These are the three groups of protozoa and they are critical in a bacterial-dominated soil, because the plants need a way to access all the wonderful nutrients tied up in the bacteria. Nutrients within the bacteria cannot be obtained by plant roots, so something has to eat the bacteria to release those nutrients. That’s what protozoa do. Protozoa also help build the larger soil pores by pushing aggregates around as the protozoa search for and try to reach the bacteria tucked away around soil particles.
If the protozoa are too low in number, the nutrients remain tied up in bacterial and fungal bodies. Even if the bacteria and fungi die, they may not release the nutrients in their bodies until the protozoa come along. In many early microbial studies, microbiologists doing plate counts did not recognize that the protozoa were still in their “pure cultures”, and it was the protozoa “mineralizing” nutrients, not the bacteria themselves. When protozoa are too low, and nematodes are too low as well, then inorganic fertilizer will have to be added in order to supply N, P, S etc to the plant. This is expensive and a large proportion of these nutrients will likely be lost from the soil, either by leaching or by volatilization. Until the protozoa are inoculated and brought to desired numbers, nutrient loss will continue to be a problem. Protozoa inocula are available in the form of good compost, good compost tea, or from a commercial source.
If the protozoa are within the desired range, nutrients will be made available for the plants are minimal amounts over time. How much will be made available? That will be discussed in the section on Plant Available N made available to plants (see below). But reductions in fertilizer applications should be possible if protozoa are in good range.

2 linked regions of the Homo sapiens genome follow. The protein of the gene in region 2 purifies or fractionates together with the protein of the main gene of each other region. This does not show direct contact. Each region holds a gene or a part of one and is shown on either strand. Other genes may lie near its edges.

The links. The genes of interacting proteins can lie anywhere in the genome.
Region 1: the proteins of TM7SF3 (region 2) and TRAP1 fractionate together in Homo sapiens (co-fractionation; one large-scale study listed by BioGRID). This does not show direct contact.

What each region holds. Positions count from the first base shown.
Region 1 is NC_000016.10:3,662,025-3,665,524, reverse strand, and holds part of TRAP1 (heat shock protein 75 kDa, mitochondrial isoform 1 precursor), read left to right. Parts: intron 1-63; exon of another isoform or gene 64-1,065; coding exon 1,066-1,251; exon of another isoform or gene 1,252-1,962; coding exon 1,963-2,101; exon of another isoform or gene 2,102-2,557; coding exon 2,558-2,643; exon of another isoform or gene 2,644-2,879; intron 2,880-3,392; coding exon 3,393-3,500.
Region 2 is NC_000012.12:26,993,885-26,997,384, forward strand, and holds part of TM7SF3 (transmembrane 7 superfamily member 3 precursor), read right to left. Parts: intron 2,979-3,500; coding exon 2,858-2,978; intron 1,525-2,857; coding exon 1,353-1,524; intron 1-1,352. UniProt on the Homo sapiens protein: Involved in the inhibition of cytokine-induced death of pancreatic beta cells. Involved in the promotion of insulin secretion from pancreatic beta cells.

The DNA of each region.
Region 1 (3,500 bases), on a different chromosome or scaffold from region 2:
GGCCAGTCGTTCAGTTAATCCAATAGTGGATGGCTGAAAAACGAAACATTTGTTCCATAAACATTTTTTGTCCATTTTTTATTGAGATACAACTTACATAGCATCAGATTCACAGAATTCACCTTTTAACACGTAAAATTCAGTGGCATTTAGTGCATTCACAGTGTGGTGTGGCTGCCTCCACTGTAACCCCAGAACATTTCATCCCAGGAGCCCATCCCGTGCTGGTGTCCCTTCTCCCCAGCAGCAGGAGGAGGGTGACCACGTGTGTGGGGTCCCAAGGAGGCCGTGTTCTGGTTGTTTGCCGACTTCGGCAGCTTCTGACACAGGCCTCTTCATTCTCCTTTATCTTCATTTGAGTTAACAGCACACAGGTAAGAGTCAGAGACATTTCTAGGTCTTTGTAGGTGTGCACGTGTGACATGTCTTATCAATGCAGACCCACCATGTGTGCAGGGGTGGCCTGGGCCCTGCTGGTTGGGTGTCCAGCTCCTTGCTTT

If protozoa numbers are extremely high, or the different groups are very un-balanced, then nutrient cycling will be variable, and there may be periods when pulses of ammonium or nitrate may accumulate. These forms are subject to leaching and loss through gas production, and may result in weeds having the nitrate they need to germinate, grow and outcompete the crop or desired plant species.
If ciliates are too high, then the soil is either compacted or water-logged, and lacking oxygen. Ciliates are aerobic organisms, but prefer to consume anaerobic bacteria. They tolerate reduced oxygen conditions better than the other protozoa, so high numbers of ciliates indicate problems with the movement of oxygen into the soil, which needs to be fixed. Of course, it the soil gets too anaerobic, all three groups of protozoa will be low.
When ciliates are high, but flagellates and amoebae are also high suggests that one of three things may be happening:
The sample has just become compacted, or flooded, and the anaerobic conditions have just been initiated. Generally the number of ciliates is not extremely high.
The sample has aggregates, which are anaerobic inside the aggregates. The high ciliate signal comes from the internal parts of those aggregates where anaerobic conditions exist, but outside those aggregates, aerobic conditions exist, and thus flagellate and amoebae numbers are typically high as well. Both anaerobes and aerobes co-exist, but in very different places within the spatial structure of this sample. This is very typical of good worm compost, particularly worm compost high in castings.
The sample has been anaerobic in the past, but is just becoming aerobic. Flagellates and amoebae are growing because aerobic bacteria have begun to grow. Generally, ciliate numbers will be fairly high, while flagellate and amoebae are just barely in good range. Quite often this will result in nitrate pulses and germination of weed seeds.
When flagellates are high and amoebae low, or flagellates low and amoebae high indicates an imbalance in nutrient cycling, with pulses of nitrate being produced, resulting in weeds being able to out-compete the desired plants.
What do you feed protozoa? Bacteria. So, if you have taken care of step one and two, the bacteria should be there for the protozoa to eat.